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Greg Prince and Jason Fry
Faith and Fear in Flushing made its debut on Feb. 16, 2005, the brainchild of two longtime friends and lifelong Met fans.

Greg Prince discovered the Mets when he was 6, during the magical summer of 1969. He is a Long Island-based writer, editor and communications consultant. Contact him here.

Jason Fry is a Brooklyn writer whose first memories include his mom leaping up and down cheering for Rusty Staub. Check out his other writing here.

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A Not So Fine Mess

Jose Quintana reported for work without any of the essentials, got bombed, and the Mets fought back gallantly but it wasn’t enough, the end.

That would suffice for a bite-sized recap, I suppose — this felt like one of the 50 or 60 or however many it is games that you’re guaranteed to lose, with the only asterisk being that the Mets scored a bunch of runs.

The rest? I had trouble coming to any firm conclusions, not that any baseball fan with any sense should draw even mushy conclusions from a single game.

Quintana was bad; the last time we saw in him on a mound he was good as he’s ever been as a Met. So we’ll let that one slide as the kind of nightmare that afflicts every pitcher now and again. He’s no Adrian Houser, who at least for the moment has been demoted to member of the bullpen. Hopefully the Mets can get Houser straightened out to the point that we’re tempted to speak well of him; even as we’re praising Jose Butto and starry-eyed over Christian Scott despite his never having thrown a big-league pitch (or because of that fact), the Mets are going to need Houser to get anywhere this year. Just like they’ll need Tylor Megill, and David Peterson, and probably Joey Lucchesi and a bunch of others.

Brett Baty keeps growing. The prospect turned suspect turned something else hit a pair of home runs, the first of which vanished from view to land on a catwalk or vanish into a wormhole or who knows what, and made a couple of sparkling defensive plays, continuing to look sure-handed and aggressive in the field. Even if the Mets wind up without October plans, the Mets may look back on 2024 as a successful season if it’s a pivot point for Baty and his running buddy Francisco Alvarez, one that turns them into dependable big-league regulars. Which raises the question of why the Mets didn’t go for the trifecta and give Mark Vientos a full season to prove himself, but that’s an argument for another recap.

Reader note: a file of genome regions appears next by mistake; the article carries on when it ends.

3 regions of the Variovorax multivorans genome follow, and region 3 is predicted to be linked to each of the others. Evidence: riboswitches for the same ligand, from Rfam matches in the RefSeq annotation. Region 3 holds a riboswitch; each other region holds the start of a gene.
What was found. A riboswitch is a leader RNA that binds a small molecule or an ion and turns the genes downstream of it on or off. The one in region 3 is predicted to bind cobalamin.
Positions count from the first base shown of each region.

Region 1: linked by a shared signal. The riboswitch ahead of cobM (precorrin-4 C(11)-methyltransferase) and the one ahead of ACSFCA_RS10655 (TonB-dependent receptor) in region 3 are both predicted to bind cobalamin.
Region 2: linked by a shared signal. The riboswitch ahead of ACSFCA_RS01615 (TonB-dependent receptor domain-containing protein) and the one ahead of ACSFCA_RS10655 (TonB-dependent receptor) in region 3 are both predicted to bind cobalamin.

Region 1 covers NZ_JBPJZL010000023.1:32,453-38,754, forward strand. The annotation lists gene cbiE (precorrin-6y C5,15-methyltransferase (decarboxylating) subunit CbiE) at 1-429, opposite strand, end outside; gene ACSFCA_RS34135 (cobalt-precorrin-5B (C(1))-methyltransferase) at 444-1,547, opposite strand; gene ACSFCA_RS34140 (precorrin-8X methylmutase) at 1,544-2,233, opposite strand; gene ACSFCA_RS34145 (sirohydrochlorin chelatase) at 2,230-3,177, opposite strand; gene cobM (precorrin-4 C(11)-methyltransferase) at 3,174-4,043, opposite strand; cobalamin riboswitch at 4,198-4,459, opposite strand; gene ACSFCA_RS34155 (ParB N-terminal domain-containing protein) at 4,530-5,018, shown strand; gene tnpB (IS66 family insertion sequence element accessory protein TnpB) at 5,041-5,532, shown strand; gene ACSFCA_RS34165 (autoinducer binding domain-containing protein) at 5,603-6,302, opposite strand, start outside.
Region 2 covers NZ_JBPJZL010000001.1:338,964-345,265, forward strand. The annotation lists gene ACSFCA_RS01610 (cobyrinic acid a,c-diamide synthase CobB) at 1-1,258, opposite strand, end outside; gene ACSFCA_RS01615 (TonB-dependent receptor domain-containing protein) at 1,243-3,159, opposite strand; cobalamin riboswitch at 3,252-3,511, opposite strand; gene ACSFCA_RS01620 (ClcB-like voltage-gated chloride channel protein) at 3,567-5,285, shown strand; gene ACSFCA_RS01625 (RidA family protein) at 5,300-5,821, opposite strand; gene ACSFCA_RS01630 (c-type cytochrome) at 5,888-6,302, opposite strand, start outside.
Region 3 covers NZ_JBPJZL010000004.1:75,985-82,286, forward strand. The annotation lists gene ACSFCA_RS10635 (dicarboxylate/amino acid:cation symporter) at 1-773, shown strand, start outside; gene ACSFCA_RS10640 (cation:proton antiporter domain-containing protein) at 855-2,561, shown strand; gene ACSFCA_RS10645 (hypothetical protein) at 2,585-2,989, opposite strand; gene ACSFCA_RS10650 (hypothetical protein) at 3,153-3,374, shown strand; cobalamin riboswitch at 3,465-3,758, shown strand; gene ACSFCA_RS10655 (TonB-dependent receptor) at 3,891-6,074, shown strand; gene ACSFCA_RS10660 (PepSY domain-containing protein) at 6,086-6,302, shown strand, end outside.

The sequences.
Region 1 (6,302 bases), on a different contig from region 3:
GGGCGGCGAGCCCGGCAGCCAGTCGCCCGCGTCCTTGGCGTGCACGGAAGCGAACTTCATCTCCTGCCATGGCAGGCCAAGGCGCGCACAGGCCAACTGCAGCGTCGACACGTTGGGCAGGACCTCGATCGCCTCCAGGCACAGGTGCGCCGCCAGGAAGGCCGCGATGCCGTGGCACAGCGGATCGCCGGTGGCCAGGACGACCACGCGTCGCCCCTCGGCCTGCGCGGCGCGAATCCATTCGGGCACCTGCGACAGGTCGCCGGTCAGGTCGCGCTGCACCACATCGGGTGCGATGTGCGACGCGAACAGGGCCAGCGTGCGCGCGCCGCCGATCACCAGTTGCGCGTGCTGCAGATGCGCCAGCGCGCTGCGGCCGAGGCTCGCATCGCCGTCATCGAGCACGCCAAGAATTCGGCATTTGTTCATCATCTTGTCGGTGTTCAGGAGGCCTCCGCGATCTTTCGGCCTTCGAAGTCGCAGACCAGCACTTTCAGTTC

Starling Marte is such a curious player. The Mets’ mini-renaissance fizzled out when Marte broke his hand in late 2022, robbing them of not just a valuable bat but also a certain measure of intensity, and it’s been immensely reassuring to see him looking mostly like his old self again. That said, Marte is confounding in the moment. He can look so hopeless that you catch yourself wondering if he’s trying (he is, they all are, stop that), like he did in the final plate appearance against Tampa Bay, and then he’ll look locked in and deadly the next time up. Francisco Lindor is the same way, though even when slumping Lindor is clearly the captain of the infield and you can see his intensity in that regard, while Marte’s easy to miss out there in right field. It’s a curious case of perception, and baggage we bring with us, and I don’t have more to say about it at the moment except that I keep thinking about it.

The Rays’ City Connect uniforms have the same problem ours do — the designers appear not to have viewed them from a distance. The top of the ray on the hat is the Sunshine Skyway bridge, which I know very well as it was framed by my bedroom window when I was a teenager, yet that fun little detail is invisible unless the camera’s so zoomed in that all you’re looking at is the hat. The uniform has splashes of neon color, yet the numbers are dark voids. Seriously, why didn’t anyone stop the proceedings and say, “Hmm, maybe we should see how this design reads from the upper deck?”

There’s one difference, though: The Rays have won in their new alts, while the Mets have yet to. Grrr.

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